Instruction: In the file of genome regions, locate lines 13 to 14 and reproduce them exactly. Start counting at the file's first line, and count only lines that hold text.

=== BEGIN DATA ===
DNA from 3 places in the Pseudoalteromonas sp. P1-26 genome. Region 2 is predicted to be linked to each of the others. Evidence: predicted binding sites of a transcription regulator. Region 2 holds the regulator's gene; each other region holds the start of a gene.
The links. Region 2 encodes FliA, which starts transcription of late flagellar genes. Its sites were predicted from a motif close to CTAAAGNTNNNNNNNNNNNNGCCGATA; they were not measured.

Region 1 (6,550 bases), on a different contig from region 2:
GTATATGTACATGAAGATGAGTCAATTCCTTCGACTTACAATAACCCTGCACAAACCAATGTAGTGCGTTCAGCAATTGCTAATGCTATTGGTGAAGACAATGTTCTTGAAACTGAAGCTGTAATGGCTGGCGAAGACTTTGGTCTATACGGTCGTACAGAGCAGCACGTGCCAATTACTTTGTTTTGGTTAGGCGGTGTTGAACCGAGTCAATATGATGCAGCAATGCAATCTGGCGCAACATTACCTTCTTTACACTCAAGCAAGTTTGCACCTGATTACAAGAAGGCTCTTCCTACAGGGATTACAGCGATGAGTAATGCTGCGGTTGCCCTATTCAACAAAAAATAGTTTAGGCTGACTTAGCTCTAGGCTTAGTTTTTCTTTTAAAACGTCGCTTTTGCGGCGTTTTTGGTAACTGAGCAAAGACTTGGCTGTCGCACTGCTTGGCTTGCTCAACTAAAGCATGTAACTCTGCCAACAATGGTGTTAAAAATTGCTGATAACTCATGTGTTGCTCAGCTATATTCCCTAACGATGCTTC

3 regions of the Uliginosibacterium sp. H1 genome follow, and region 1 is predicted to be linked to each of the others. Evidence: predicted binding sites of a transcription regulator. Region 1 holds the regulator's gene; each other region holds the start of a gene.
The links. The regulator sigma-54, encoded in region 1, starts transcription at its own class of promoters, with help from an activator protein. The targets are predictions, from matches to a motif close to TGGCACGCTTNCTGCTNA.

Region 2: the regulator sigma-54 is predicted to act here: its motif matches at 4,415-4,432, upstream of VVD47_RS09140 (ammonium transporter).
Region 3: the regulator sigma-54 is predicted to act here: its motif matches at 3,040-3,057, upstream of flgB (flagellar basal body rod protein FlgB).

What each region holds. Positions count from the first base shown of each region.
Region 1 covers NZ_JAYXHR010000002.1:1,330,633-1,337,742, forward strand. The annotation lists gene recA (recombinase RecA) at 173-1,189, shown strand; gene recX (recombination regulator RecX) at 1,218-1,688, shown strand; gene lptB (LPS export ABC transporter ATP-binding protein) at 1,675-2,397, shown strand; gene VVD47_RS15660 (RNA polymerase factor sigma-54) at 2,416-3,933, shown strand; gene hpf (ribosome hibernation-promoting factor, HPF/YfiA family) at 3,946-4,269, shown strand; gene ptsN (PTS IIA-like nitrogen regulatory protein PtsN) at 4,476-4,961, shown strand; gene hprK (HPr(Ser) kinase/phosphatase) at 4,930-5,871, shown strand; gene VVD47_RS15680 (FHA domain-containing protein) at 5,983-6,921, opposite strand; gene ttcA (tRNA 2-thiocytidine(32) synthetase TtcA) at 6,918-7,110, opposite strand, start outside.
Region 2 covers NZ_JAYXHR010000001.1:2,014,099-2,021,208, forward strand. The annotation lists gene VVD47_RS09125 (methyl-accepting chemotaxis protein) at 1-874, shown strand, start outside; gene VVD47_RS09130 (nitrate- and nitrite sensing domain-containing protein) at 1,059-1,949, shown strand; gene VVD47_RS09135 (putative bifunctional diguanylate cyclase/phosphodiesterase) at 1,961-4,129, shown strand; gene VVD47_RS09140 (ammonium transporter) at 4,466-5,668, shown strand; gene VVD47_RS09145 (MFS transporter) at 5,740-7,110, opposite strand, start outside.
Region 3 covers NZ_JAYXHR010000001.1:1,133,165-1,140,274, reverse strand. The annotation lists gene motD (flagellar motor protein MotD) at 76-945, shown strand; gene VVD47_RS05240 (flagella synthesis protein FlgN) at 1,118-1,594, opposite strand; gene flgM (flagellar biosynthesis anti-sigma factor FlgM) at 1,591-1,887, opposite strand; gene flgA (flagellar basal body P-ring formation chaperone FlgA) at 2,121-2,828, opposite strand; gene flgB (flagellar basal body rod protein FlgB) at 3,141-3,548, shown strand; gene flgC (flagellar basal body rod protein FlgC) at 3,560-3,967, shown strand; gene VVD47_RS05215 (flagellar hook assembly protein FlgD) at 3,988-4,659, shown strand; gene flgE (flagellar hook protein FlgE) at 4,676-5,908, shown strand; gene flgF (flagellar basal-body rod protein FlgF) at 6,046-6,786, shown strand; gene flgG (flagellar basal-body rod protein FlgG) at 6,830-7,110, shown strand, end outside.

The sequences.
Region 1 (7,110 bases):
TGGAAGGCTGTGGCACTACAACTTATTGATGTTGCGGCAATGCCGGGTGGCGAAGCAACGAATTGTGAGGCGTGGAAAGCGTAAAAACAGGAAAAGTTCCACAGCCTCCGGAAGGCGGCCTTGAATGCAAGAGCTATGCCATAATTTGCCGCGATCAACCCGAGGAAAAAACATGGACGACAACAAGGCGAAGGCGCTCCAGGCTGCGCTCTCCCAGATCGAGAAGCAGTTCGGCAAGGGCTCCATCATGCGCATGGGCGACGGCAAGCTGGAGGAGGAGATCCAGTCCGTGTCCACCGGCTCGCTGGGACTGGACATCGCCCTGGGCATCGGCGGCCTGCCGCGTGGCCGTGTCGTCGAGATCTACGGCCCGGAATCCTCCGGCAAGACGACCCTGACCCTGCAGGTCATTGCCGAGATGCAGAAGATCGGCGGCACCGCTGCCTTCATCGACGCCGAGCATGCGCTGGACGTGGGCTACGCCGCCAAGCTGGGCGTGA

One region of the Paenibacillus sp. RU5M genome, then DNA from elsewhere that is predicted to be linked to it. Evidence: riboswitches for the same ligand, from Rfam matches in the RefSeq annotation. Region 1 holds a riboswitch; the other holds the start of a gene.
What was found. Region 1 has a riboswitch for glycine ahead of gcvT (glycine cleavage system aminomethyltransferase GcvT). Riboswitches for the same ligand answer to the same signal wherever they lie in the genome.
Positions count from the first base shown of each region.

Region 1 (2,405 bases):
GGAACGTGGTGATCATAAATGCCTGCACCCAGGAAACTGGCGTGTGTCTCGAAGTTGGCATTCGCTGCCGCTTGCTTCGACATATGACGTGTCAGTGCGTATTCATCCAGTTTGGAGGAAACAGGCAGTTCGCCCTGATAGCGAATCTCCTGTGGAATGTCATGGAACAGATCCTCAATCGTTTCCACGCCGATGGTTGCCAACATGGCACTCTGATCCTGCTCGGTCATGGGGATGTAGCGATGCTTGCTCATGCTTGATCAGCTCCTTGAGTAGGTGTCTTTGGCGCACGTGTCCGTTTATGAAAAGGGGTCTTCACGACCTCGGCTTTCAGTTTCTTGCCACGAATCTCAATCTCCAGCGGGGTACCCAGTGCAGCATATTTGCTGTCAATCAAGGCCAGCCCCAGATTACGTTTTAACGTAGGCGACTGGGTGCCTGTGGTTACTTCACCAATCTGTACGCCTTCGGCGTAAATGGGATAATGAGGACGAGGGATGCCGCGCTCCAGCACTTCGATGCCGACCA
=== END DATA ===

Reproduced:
The sequences.
Region 1 (7,110 bases):